The use of neonicotinoid pesticides may be contributing to the decline of british butterflies a new study by the Universities of Stirling and Sussex in partnership with Butterfly Conservation and the Centre for Ecology and Hydrology has revealed.
Previous studies have shown that these chemicals may be harming bees, birds and other wildlife but this is the first scientific evidence of a possible negative impact on widespread UK butterflies.
The chemicals remain in the environment and can be absorbed by the wildflowers growing in field margins, many of which provide a nectar source for butterflies and foodplants for their caterpillars. Researchers found population trends of 15 species showed declines associated with neonicotinoid use, including the Small Tortoiseshell, Small Skipper and Wall Brown butterfly, which can all be found here in Dorset.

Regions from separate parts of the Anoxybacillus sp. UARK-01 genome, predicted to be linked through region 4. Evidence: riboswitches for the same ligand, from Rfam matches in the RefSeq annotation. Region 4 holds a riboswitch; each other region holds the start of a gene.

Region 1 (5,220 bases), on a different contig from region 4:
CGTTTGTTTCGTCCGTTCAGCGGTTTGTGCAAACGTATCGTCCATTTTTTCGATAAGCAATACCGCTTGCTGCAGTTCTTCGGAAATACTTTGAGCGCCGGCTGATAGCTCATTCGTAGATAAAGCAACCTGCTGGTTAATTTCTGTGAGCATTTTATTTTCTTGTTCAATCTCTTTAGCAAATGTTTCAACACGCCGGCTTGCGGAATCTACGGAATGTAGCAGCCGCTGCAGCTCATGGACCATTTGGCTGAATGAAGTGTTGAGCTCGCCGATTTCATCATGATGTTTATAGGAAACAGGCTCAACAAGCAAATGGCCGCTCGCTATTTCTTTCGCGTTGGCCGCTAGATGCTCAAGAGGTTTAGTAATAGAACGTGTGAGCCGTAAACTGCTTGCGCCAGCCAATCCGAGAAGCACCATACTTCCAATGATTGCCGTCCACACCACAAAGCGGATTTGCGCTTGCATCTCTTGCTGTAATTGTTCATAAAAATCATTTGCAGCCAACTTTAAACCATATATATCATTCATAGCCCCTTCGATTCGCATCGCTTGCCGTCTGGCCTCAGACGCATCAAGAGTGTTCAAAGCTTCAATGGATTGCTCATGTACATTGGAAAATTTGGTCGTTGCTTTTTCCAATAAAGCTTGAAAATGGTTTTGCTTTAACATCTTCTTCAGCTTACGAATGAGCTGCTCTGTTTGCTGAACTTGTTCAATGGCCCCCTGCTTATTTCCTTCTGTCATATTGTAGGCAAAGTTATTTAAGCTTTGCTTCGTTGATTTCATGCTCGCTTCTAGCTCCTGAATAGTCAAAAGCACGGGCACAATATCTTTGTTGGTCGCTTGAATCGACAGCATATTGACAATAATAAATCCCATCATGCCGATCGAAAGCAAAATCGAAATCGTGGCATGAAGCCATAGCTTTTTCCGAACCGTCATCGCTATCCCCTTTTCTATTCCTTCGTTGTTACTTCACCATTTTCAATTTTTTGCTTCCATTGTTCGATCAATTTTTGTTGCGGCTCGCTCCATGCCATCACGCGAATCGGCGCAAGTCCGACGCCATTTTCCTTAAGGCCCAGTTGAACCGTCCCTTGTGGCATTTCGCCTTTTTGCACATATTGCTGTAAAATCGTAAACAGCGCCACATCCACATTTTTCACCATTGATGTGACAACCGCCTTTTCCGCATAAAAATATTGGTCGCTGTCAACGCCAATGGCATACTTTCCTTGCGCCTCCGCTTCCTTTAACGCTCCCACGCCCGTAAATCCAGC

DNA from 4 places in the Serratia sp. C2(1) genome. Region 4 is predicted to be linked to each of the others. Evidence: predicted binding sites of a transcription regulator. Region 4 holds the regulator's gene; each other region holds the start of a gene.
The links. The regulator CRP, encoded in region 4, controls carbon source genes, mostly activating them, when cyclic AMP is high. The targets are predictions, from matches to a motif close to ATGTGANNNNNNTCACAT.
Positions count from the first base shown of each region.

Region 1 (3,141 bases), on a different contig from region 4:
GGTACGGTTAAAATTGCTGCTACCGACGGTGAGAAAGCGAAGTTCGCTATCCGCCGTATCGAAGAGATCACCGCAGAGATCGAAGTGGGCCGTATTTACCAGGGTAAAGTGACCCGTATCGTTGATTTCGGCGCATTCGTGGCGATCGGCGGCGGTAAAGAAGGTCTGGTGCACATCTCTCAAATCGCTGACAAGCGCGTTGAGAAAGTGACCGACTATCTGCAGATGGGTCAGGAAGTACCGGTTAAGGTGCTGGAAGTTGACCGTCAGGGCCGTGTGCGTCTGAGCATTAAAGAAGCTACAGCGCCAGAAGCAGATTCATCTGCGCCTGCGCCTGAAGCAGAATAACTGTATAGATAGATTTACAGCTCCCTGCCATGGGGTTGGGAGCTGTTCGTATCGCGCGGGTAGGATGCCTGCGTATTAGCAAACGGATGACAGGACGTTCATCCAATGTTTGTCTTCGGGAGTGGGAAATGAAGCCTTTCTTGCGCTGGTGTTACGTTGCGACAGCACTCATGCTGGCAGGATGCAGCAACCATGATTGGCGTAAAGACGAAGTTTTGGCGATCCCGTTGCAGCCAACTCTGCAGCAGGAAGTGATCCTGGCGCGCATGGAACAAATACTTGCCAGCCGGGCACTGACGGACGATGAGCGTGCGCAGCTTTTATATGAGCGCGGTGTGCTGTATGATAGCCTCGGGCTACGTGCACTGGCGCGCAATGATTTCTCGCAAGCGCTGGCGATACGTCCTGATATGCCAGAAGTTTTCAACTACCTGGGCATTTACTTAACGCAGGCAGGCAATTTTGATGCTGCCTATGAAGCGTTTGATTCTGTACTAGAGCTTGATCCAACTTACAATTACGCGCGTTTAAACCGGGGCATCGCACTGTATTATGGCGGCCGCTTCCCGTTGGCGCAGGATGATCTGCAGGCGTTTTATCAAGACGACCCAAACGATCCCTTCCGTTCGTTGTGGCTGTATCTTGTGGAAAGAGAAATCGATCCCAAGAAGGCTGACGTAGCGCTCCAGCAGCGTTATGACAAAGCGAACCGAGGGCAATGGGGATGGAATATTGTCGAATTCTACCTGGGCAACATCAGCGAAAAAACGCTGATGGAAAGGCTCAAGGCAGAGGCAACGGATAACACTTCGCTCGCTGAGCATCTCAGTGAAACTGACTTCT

The study, published today in the journal PeerJ, is based on data gathered by volunteers from more than 1,000 sites across the UK as part of the long-running UK Butterfly Monitoring Scheme (UKBMS).
Ecologist Dr Andre Gilburn of the University of Stirling, who led the study, said: “Our study not only identifies a worrying link between the use of neonicotinoids and declines in butterflies, but also suggests that the strength of their impact on many species could be huge.”
Dr Tom Brereton, Head of Monitoring at Butterfly Conservation, said:
“We are extremely concerned with the findings of the study and are calling for urgent research…Widespread butterflies have declined by 58 per cent on farmland in England over the last 10 years giving concern for the general health of the countryside…”
In response to these alarming results, Butterfly Conservation has called on YOU to help carry out more detailed analysis so that together we can find specific proof that these chemicals are responsible, allowing us to persuade the Government to review their use.
Please spread the word to your friends and family and beyond and if possible, donate today to help make a difference and protect our countryside for generations to come so that they too can enjoy the beauty of butterflies.
To find out more about the study, read it in full here